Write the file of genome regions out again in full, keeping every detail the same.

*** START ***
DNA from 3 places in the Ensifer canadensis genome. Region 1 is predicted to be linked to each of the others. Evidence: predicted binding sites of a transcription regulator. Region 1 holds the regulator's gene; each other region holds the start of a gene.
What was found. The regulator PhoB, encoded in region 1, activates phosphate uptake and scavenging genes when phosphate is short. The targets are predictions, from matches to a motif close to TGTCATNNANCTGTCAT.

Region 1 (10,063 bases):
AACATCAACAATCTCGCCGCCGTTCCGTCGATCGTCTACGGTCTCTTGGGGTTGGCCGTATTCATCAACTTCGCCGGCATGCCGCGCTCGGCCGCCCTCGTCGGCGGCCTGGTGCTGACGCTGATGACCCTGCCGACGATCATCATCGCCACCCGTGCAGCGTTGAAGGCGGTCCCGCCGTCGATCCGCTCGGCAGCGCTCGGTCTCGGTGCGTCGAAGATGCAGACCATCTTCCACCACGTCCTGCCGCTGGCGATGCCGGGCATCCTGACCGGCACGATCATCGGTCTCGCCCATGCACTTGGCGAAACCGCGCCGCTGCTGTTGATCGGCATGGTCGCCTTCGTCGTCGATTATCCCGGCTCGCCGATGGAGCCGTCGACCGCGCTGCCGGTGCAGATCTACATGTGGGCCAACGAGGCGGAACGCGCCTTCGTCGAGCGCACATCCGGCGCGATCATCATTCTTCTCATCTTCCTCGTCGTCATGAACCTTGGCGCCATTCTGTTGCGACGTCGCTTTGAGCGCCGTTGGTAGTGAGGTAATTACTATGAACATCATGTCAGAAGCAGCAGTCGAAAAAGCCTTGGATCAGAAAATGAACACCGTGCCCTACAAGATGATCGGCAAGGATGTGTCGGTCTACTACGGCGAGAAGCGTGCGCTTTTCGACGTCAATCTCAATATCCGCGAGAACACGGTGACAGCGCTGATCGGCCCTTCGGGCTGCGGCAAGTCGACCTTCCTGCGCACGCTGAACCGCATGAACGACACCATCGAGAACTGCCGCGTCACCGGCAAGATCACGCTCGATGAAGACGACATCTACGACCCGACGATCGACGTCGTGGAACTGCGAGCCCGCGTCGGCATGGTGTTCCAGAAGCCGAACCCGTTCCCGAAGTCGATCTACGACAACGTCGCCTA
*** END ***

DNA from 3 places in the Ensifer canadensis genome. Region 1 is predicted to be linked to each of the others. Evidence: predicted binding sites of a transcription regulator. Region 1 holds the regulator's gene; each other region holds the start of a gene.
What was found. The regulator PhoB, encoded in region 1, activates phosphate uptake and scavenging genes when phosphate is short. The targets are predictions, from matches to a motif close to TGTCATNNANCTGTCAT.

Region 1 (10,063 bases):
AACATCAACAATCTCGCCGCCGTTCCGTCGATCGTCTACGGTCTCTTGGGGTTGGCCGTATTCATCAACTTCGCCGGCATGCCGCGCTCGGCCGCCCTCGTCGGCGGCCTGGTGCTGACGCTGATGACCCTGCCGACGATCATCATCGCCACCCGTGCAGCGTTGAAGGCGGTCCCGCCGTCGATCCGCTCGGCAGCGCTCGGTCTCGGTGCGTCGAAGATGCAGACCATCTTCCACCACGTCCTGCCGCTGGCGATGCCGGGCATCCTGACCGGCACGATCATCGGTCTCGCCCATGCACTTGGCGAAACCGCGCCGCTGCTGTTGATCGGCATGGTCGCCTTCGTCGTCGATTATCCCGGCTCGCCGATGGAGCCGTCGACCGCGCTGCCGGTGCAGATCTACATGTGGGCCAACGAGGCGGAACGCGCCTTCGTCGAGCGCACATCCGGCGCGATCATCATTCTTCTCATCTTCCTCGTCGTCATGAACCTTGGCGCCATTCTGTTGCGACGTCGCTTTGAGCGCCGTTGGTAGTGAGGTAATTACTATGAACATCATGTCAGAAGCAGCAGTCGAAAAAGCCTTGGATCAGAAAATGAACACCGTGCCCTACAAGATGATCGGCAAGGATGTGTCGGTCTACTACGGCGAGAAGCGTGCGCTTTTCGACGTCAATCTCAATATCCGCGAGAACACGGTGACAGCGCTGATCGGCCCTTCGGGCTGCGGCAAGTCGACCTTCCTGCGCACGCTGAACCGCATGAACGACACCATCGAGAACTGCCGCGTCACCGGCAAGATCACGCTCGATGAAGACGACATCTACGACCCGACGATCGACGTCGTGGAACTGCGAGCCCGCGTCGGCATGGTGTTCCAGAAGCCGAACCCGTTCCCGAAGTCGATCTACGACAACGTCGCCTA